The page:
[ OUR OPINION ]
CONTROVERSY generated by the admission of a single non-Hawaiian Maui eighth-grader to Kamehameha Schools provides an indication of the possible turmoil ahead over the schools' policy giving preference to students of Hawaiian ancestry. The estate's trustees can expect to be forced to deal with legal challenges that grow with the increasing opposition to race-based entitlement programs. A rigid policy excluding non-Hawaiian students could be disastrous. A carefully crafted policy that excludes race from consideration but effectively results in a student body that is largely Hawaiian may be the best strategy.
Policy risks schools
The admission of a non-Hawaiian student to Kamehameha Schools has reopened the debate about the schools' admission policy.
As University of Hawaii law professor Randall W. Roth explained in the Star-Bulletin's Sunday Insight section, Kamehameha Schools could lose its federal tax-exempt status by refusing to admit non-Hawaiians. Trustee Nainoa Thompson estimates that could result in a bill of $1 billion and cause a reduction in funding for the schools of more than 40 percent, leaving it impossible to maintain all three campuses, its outreach programs and planned charter schools.
Even if the trustees chose to accept such drastic cutbacks to maintain ethnic goals they ascribe to Princess Pauahi's will, they could face obstacles, according to Roth, who teaches courses in trusts and estates and federal taxation. Federal rules obligating estate trustees to preserve trust assets generally prevent them from voluntarily giving up tax-exempt status. An exemption might allow them to do so to comply with the terms of the will, but the will does not specify a general preference for Hawaiian students, only Hawaiian applicants who are orphans or indigent.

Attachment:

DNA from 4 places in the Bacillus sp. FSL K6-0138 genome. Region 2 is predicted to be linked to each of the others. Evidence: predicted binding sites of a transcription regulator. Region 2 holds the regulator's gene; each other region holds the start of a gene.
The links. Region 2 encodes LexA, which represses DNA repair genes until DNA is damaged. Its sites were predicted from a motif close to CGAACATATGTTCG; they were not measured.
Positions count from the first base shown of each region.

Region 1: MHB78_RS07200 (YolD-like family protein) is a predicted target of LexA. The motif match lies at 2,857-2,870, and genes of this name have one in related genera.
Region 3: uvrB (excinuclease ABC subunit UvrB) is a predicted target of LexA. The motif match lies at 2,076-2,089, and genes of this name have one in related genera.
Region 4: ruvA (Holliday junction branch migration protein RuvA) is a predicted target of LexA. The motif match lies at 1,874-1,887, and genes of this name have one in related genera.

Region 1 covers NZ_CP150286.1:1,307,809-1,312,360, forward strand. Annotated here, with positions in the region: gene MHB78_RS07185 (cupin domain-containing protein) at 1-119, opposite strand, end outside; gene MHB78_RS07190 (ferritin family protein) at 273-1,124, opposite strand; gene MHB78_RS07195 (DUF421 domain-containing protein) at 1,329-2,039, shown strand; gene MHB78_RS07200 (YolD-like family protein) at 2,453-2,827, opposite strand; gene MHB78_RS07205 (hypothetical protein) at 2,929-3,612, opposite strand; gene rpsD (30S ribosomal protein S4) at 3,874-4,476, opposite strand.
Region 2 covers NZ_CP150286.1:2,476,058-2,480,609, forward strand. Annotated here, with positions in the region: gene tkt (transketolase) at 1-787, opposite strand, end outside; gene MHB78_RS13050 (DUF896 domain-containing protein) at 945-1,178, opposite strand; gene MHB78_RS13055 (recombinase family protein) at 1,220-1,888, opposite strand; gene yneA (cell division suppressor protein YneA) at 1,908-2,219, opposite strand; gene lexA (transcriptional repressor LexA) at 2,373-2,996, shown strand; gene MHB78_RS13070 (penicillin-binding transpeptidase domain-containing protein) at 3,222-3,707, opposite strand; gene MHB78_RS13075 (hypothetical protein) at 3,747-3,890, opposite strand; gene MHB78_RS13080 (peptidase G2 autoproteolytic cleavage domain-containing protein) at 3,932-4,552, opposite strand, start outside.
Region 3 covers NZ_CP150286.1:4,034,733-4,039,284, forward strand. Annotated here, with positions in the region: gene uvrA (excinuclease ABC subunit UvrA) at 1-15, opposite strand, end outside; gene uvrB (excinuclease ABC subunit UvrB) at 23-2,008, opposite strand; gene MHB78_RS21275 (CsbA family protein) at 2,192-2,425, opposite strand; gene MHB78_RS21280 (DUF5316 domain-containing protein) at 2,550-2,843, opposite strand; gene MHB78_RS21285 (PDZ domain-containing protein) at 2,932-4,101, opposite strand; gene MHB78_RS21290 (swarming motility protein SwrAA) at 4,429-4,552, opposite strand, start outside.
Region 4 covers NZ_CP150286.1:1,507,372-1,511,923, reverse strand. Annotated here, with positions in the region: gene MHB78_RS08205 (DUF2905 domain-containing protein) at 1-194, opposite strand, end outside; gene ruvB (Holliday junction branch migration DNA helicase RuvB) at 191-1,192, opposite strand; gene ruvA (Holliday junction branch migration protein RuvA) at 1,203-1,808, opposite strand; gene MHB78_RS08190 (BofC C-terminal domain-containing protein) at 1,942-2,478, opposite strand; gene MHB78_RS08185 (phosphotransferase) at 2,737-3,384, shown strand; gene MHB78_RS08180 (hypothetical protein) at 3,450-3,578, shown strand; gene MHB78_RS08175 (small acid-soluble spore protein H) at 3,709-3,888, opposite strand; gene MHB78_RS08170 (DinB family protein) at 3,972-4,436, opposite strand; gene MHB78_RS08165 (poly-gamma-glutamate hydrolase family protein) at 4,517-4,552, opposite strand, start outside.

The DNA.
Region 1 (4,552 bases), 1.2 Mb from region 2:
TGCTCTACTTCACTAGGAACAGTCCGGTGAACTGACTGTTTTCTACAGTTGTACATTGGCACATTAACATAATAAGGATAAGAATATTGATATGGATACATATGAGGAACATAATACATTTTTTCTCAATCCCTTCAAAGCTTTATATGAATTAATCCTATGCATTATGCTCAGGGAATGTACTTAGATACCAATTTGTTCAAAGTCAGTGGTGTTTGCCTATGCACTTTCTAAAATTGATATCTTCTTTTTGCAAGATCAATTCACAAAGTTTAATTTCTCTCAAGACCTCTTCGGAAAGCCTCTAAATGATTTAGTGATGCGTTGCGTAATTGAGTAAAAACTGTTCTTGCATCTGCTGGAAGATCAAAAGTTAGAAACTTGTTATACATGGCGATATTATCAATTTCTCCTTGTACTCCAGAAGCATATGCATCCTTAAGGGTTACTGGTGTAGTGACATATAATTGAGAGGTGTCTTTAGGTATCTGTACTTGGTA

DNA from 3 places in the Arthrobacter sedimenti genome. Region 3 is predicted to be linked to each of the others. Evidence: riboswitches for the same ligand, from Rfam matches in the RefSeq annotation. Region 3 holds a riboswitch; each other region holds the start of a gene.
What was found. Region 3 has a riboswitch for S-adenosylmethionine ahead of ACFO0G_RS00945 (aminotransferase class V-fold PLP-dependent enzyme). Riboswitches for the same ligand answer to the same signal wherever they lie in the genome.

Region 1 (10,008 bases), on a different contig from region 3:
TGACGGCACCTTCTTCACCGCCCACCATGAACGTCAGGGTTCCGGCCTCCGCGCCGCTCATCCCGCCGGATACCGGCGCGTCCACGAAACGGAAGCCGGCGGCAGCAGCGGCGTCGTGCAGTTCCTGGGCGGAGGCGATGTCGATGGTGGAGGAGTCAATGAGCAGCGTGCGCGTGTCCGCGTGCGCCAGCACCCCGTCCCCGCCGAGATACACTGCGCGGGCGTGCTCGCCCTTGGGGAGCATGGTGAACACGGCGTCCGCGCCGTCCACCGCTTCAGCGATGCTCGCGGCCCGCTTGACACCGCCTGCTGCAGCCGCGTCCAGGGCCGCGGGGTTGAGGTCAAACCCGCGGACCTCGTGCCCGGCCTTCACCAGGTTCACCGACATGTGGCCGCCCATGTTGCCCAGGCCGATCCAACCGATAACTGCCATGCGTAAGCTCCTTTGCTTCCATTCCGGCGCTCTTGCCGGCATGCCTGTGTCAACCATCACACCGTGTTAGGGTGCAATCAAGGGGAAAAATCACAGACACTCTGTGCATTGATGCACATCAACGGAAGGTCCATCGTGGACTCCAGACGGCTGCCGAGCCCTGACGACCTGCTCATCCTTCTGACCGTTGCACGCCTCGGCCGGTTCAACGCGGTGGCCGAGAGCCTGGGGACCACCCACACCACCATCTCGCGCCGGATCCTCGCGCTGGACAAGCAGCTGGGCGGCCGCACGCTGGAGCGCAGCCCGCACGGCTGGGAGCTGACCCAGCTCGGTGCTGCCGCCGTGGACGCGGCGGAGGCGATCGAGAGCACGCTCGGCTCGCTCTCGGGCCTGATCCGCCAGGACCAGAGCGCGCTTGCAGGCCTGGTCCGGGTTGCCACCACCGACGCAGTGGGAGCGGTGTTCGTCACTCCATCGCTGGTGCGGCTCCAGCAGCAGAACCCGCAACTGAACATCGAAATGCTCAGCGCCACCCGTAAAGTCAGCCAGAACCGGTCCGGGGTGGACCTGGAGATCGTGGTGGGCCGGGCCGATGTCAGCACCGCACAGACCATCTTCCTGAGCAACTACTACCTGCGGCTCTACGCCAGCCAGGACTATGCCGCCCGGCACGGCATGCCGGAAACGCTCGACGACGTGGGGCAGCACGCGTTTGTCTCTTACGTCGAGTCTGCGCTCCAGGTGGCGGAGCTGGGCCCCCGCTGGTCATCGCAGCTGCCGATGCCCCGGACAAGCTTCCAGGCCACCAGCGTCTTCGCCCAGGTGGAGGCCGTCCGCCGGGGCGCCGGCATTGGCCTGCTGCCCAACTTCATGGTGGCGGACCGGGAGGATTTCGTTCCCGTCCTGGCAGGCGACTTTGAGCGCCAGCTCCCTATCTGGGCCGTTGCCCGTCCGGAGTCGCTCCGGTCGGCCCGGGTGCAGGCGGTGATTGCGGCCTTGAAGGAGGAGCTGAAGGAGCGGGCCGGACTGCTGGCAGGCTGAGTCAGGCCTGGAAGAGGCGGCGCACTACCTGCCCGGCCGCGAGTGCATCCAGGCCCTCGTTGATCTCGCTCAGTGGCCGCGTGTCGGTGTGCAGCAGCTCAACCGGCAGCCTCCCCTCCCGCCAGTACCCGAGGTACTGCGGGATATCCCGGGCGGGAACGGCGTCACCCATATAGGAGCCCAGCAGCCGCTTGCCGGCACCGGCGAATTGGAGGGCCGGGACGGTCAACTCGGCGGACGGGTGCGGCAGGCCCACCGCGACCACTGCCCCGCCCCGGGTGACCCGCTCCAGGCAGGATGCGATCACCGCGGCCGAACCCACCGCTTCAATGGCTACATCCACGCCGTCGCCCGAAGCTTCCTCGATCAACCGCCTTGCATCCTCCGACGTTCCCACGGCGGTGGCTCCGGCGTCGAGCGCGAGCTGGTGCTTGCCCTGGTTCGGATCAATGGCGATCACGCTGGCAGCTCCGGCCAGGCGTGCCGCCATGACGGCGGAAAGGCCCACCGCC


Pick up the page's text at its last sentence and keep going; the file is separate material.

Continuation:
When the Internal Revenue Service took on the estate's former trustees in 1999, the agency left the schools' admission policy intact. The IRS district office had recommended that the estate's tax-exempt status be revoked because of the admission policy but it was overruled by the Washington office. However, IRS officials at the national level cited a 9th U.S. Circuit Court of Appeals ruling in Rice vs. Cayetano, siding with the state's defense of a law allowing only Hawaiians to vote in Office of Hawaiian Affairs elections. After the IRS upheld the schools' tax-exempt status, the Supreme Court overturned that 9th Circuit's decision, ruling that the OHA elections were unconstitutionally discriminatory. That has left the IRS decision on shaky ground.
John Goemans, the attorney for Harold "Freddy" Rice, has said he is considering filing a class-action lawsuit challenging Kamehameha's admission policy. Such a challenge is likely to be based on a 1983 Supreme Court ruling that denied tax-exempt status to Bob Jones University, a bastion of Southern conservatism that excluded blacks. The university has since integrated its enrollment but has continued to ban interracial dating, a policy that raised controversy two years ago when then-presidential candidate George W. Bush held a campaign rally on its campus during the South Carolina Republican primary.
Roth points out important differences at Kamehameha Schools. While Bob Jones University excluded persons of a particular race, Kamehameha limits enrollment to a certain race and admits mixed-race students, although giving preference to those whose varied blood includes Hawaiian. However, it may be argued that any preference based on race -- even a single drop -- is racially discriminatory, disallowing an institution tax-exempt status.
One "controversial" idea to eliminate charges of discrimination, Roth says, would be changing Kamehameha's admission policy to "remove blood from the equation" and "take into account other aspects of what it means to be Hawaiian." He says that could consist of "an applicant's exposure to, knowledge of or interest in Hawaiian language, history and culture."
Such a policy, or one that removes Hawaiian blood from admission requirements in other ways, is sure to anger proponents of continuing to give preference to Hawaiian applicants or even excluding non-Hawaiians altogether. Kamehameha trustees have the unenviable task of assuaging that strong sentiment while acting in the best interest of Hawaiians.
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